Music is highly structured. A session has a beginning, middle and end. For group sessions, I begin with a hello song or activity. Then I progress with a particular goal and theme for the session. I will build activities around that theme. Every session turns out differently depending upon the clients. I usually conclude with some kind of good-bye activity where we wrap up what we’ve learned. For individual sessions, it’s more client-centered. I may do an improvisational technique where the client and I will mirror each other with a xylophone or other instrument that is easily accessible to a non-musical client. That establishes the relationship with echoing and mirroring. There are so many techniques that can be used. But in a nutshell – every session has to have the structure of beginning middle and end.
7. For our readers who may be interested in music therapy services for either themselves or a loved one: How does one find/choose a music therapist? What tips can you offer to aid in the search?
One may go the website of the American Music Therapy Association, the AMTA – which is the site where one can find all accredited and board certified music therapists in the U.S. – particularly in the state and city where you may live.
The site is http://www.musictherapy.org


The Grands

My son and daughter-in-law went somewhere the other day and left our grandson,  their two-year old son with us for a few hours. He screamed and cried so loudly when they left, “Mommy, Daddy,…” that I thought the neighbors down the block would hear. (some exaggeration here).

But seriously, he really cried like he meant it. He eventually calmed down and was a happy camper, but his method of communication that was so “real” and “honest” made me think about my own honesty in my communication.

Do we all express our feelings to our close ones like we really mean it? Or do we muffle our sound because we want to please the next person? Are we afraid to look bad so we don’t express what we really mean, or at least tell the other one  “Let’s agree to disagree,” rather than misrepresenting ourselves and our reality? Continue reading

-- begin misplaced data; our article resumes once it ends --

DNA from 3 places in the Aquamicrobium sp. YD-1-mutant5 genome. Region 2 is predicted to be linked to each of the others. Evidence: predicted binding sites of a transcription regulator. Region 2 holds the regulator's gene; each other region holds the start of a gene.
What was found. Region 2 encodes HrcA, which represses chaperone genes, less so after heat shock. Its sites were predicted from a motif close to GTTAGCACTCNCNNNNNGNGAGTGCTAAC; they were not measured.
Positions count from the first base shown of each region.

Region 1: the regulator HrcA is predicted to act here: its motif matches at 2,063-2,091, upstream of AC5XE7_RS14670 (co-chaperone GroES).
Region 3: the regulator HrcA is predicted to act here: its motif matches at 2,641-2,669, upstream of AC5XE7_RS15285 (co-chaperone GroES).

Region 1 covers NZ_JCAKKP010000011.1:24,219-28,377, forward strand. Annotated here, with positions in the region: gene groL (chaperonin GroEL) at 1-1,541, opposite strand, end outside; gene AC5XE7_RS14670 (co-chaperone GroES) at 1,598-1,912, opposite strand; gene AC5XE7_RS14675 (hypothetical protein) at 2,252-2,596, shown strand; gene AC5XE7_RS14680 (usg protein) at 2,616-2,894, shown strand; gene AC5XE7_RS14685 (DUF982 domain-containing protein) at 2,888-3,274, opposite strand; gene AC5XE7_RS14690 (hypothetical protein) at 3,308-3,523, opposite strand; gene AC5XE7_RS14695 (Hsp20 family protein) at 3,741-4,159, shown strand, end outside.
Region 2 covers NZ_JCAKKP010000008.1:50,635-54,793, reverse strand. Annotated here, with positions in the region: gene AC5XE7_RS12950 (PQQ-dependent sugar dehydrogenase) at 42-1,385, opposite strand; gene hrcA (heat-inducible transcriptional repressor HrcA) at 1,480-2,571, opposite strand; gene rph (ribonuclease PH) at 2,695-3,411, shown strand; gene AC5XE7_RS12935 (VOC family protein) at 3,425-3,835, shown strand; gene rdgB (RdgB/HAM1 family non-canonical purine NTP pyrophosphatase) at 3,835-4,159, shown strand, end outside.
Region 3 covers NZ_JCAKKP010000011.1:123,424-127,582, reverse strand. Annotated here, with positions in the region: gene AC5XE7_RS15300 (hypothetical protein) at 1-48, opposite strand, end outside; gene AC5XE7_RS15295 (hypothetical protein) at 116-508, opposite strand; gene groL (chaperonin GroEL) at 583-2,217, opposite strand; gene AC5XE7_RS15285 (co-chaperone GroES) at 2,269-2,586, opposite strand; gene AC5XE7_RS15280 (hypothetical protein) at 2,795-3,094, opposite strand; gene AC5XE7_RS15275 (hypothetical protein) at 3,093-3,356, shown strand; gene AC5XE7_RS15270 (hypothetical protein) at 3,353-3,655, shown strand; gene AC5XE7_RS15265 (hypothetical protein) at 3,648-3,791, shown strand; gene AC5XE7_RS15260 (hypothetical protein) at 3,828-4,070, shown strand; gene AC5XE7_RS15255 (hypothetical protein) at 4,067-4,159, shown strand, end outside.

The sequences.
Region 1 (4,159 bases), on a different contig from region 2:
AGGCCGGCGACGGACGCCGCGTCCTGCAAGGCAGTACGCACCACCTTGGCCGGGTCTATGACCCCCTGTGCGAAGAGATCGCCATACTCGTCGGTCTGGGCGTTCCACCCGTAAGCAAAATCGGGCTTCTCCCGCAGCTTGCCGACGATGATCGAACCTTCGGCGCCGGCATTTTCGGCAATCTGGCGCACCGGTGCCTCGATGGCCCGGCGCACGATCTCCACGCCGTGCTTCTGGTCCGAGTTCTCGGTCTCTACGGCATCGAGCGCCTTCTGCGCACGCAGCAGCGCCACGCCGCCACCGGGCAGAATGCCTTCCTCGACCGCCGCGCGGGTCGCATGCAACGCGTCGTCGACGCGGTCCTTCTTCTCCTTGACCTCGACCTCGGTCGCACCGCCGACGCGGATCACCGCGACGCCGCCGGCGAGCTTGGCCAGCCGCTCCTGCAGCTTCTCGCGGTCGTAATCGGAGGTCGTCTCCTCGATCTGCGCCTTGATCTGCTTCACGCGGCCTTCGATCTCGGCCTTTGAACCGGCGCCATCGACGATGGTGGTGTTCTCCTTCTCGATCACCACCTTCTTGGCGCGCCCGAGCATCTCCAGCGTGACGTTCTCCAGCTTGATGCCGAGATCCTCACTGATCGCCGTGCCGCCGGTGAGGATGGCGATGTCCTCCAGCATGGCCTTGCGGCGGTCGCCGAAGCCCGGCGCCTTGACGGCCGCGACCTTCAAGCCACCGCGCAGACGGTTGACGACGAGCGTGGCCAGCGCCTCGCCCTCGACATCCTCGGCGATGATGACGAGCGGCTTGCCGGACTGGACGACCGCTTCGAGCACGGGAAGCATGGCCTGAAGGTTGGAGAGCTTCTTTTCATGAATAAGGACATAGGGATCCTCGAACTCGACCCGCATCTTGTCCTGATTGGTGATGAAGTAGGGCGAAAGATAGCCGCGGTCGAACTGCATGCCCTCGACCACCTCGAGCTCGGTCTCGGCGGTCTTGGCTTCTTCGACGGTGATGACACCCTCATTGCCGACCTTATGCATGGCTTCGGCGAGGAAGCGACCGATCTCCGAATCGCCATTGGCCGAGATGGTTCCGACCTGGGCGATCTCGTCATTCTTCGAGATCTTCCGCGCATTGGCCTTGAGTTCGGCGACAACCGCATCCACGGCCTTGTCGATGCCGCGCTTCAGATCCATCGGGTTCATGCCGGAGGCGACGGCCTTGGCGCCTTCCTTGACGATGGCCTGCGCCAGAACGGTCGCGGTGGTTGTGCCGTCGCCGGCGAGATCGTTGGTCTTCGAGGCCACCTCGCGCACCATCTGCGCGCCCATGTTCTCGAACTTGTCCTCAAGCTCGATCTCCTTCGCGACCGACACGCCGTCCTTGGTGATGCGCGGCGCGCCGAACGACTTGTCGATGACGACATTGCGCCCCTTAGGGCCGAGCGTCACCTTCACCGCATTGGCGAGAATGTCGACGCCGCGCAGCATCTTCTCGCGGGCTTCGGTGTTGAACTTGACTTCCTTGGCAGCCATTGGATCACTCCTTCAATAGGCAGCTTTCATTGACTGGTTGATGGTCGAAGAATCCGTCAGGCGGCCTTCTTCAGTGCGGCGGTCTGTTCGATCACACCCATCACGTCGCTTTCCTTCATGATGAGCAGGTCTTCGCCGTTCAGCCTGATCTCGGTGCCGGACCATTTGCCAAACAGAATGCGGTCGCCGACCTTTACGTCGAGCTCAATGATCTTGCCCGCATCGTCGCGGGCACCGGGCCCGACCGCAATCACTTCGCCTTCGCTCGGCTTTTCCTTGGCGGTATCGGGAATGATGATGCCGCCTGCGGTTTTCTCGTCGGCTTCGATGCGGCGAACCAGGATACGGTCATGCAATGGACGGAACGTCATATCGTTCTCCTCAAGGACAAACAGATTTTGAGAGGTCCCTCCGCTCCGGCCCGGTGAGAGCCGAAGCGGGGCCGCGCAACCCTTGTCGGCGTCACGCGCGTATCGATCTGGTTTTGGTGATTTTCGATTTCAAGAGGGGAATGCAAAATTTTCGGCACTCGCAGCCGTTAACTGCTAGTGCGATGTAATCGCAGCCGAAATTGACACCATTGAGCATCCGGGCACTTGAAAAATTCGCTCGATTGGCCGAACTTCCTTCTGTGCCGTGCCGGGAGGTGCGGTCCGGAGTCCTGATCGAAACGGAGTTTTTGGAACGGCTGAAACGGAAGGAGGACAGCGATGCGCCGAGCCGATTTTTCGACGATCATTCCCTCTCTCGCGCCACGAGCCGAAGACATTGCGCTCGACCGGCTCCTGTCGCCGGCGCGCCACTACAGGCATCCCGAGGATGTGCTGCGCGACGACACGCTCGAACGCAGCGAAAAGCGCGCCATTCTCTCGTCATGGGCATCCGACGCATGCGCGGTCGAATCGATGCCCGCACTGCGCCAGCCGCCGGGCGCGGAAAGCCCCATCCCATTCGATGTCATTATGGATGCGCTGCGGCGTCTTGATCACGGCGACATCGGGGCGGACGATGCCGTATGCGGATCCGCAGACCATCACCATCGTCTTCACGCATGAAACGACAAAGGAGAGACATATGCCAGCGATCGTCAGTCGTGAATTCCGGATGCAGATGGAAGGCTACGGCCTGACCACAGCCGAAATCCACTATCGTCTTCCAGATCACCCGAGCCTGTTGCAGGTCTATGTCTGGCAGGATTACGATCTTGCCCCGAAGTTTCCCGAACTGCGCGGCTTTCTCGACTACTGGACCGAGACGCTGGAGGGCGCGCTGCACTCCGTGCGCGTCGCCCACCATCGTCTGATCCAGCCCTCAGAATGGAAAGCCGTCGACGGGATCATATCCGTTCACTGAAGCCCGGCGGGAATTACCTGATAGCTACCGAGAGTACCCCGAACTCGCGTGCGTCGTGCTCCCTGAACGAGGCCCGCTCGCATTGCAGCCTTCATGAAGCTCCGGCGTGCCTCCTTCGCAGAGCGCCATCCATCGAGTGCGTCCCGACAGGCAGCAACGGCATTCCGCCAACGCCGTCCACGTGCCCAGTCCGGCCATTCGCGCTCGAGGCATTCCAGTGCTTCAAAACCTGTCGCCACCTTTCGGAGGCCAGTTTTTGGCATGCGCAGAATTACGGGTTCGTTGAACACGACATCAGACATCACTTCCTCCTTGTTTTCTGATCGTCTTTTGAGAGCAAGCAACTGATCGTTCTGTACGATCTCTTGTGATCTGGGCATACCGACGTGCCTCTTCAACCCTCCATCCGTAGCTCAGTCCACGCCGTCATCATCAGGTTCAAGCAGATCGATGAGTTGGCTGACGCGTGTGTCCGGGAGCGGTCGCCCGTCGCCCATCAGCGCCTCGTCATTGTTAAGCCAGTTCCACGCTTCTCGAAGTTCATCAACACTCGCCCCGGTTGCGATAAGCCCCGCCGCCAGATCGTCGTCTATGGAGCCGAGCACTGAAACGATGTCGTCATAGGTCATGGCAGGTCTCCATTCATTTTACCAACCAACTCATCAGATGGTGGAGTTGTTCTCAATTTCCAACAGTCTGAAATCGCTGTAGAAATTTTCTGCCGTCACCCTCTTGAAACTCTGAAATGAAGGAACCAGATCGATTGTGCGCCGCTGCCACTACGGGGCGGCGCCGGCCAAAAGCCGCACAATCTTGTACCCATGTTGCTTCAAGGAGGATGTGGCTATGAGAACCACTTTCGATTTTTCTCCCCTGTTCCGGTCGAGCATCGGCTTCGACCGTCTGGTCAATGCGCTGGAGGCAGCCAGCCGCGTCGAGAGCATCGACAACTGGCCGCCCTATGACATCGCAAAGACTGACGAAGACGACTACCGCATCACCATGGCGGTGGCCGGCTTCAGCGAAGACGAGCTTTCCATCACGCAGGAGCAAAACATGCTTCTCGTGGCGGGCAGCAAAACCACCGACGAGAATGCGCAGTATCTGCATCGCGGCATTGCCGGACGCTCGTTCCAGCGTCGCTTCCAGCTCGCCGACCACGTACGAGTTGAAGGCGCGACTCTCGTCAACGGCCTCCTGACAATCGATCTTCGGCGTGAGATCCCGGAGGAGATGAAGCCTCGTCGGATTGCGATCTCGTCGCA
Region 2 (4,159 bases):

Fake It Till You Make It

The email in my box from my friend read “Are you okay? I’m worried about you. You haven’t blogged in days.”

Did I have to apologize to my readers – or even this reader, who is a good friend? I’m not sure if I have to ‘splain, but that’s what I do. I ‘splain. I was busy, I was swamped. All the usual excuses. But as my dad always told me, “Qui s’excuse, s’accuse.” I only sound more foolish with silly explanations.

Okay, onward. My topic today is about faking it. No explaining. No excuses. Just pretending to do things the right way.

What am I talking about??? Well let me explain – I mean let me elaborate! Continue reading


My Harp

I am a pianist. I have played since I’ve been a little girl. Somehow the piano resonated with me; I loved moving my fingers across the keys, practicing my songs so that I got them to sound better and better, and just relaxing through the music.

I tried some other instruments over the years – guitar, recorder – but none of them stuck. As a music therapist, we had to become “proficient” at guitar – but it never happened with me.

Then came my harp. It was love at first sight and sound. I don’t recall what made me try that instrument, but it might have had to do with the fact that I was friendly with a friend of a harp teacher. One thing led to another, and I was taking lessons on this huge, humongous harp that I rented. It sat in my family room. Continue reading